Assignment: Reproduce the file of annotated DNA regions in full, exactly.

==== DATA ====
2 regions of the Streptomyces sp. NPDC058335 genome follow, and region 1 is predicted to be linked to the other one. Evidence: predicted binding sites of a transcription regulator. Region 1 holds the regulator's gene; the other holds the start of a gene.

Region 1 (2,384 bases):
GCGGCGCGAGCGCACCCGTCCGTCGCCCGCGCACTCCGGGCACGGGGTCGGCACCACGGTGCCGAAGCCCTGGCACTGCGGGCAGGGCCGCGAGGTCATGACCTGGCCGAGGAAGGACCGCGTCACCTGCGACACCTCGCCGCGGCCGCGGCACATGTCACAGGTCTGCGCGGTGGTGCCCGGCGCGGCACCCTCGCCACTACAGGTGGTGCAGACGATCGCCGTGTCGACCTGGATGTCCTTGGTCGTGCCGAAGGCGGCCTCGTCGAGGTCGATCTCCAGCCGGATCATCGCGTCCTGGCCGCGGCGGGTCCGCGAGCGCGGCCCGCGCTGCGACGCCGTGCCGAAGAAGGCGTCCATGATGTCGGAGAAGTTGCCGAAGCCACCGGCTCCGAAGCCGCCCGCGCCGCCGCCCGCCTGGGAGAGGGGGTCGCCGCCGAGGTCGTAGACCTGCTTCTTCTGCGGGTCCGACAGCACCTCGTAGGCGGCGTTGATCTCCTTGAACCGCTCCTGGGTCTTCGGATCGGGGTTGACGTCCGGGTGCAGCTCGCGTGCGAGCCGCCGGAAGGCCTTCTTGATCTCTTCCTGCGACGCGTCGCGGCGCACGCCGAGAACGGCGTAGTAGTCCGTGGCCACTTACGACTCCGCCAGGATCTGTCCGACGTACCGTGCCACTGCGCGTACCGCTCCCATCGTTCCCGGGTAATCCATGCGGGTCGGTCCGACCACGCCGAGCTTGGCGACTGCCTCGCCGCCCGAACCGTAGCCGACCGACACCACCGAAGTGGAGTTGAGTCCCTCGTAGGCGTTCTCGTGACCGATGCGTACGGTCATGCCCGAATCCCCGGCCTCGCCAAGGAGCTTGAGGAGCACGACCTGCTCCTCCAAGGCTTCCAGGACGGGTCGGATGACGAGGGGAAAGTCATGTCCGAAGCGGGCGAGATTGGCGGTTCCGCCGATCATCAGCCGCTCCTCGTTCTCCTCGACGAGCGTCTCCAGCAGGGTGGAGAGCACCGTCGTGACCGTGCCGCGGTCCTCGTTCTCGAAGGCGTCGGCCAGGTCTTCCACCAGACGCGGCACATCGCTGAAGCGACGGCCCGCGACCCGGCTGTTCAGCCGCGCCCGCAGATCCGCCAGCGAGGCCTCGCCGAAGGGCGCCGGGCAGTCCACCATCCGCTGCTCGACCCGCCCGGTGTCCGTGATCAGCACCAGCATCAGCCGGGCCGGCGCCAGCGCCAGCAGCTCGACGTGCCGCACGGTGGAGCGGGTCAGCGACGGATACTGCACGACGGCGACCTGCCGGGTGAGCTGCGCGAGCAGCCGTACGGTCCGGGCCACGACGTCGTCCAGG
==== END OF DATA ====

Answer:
2 regions of the Streptomyces sp. NPDC058335 genome follow, and region 1 is predicted to be linked to the other one. Evidence: predicted binding sites of a transcription regulator. Region 1 holds the regulator's gene; the other holds the start of a gene.

Region 1 (2,384 bases):
GCGGCGCGAGCGCACCCGTCCGTCGCCCGCGCACTCCGGGCACGGGGTCGGCACCACGGTGCCGAAGCCCTGGCACTGCGGGCAGGGCCGCGAGGTCATGACCTGGCCGAGGAAGGACCGCGTCACCTGCGACACCTCGCCGCGGCCGCGGCACATGTCACAGGTCTGCGCGGTGGTGCCCGGCGCGGCACCCTCGCCACTACAGGTGGTGCAGACGATCGCCGTGTCGACCTGGATGTCCTTGGTCGTGCCGAAGGCGGCCTCGTCGAGGTCGATCTCCAGCCGGATCATCGCGTCCTGGCCGCGGCGGGTCCGCGAGCGCGGCCCGCGCTGCGACGCCGTGCCGAAGAAGGCGTCCATGATGTCGGAGAAGTTGCCGAAGCCACCGGCTCCGAAGCCGCCCGCGCCGCCGCCCGCCTGGGAGAGGGGGTCGCCGCCGAGGTCGTAGACCTGCTTCTTCTGCGGGTCCGACAGCACCTCGTAGGCGGCGTTGATCTCCTTGAACCGCTCCTGGGTCTTCGGATCGGGGTTGACGTCCGGGTGCAGCTCGCGTGCGAGCCGCCGGAAGGCCTTCTTGATCTCTTCCTGCGACGCGTCGCGGCGCACGCCGAGAACGGCGTAGTAGTCCGTGGCCACTTACGACTCCGCCAGGATCTGTCCGACGTACCGTGCCACTGCGCGTACCGCTCCCATCGTTCCCGGGTAATCCATGCGGGTCGGTCCGACCACGCCGAGCTTGGCGACTGCCTCGCCGCCCGAACCGTAGCCGACCGACACCACCGAAGTGGAGTTGAGTCCCTCGTAGGCGTTCTCGTGACCGATGCGTACGGTCATGCCCGAATCCCCGGCCTCGCCAAGGAGCTTGAGGAGCACGACCTGCTCCTCCAAGGCTTCCAGGACGGGTCGGATGACGAGGGGAAAGTCATGTCCGAAGCGGGCGAGATTGGCGGTTCCGCCGATCATCAGCCGCTCCTCGTTCTCCTCGACGAGCGTCTCCAGCAGGGTGGAGAGCACCGTCGTGACCGTGCCGCGGTCCTCGTTCTCGAAGGCGTCGGCCAGGTCTTCCACCAGACGCGGCACATCGCTGAAGCGACGGCCCGCGACCCGGCTGTTCAGCCGCGCCCGCAGATCCGCCAGCGAGGCCTCGCCGAAGGGCGCCGGGCAGTCCACCATCCGCTGCTCGACCCGCCCGGTGTCCGTGATCAGCACCAGCATCAGCCGGGCCGGCGCCAGCGCCAGCAGCTCGACGTGCCGCACGGTGGAGCGGGTCAGCGACGGATACTGCACGACGGCGACCTGCCGGGTGAGCTGCGCGAGCAGCCGTACGGTCCGGGCCACGACGTCGTCCAGG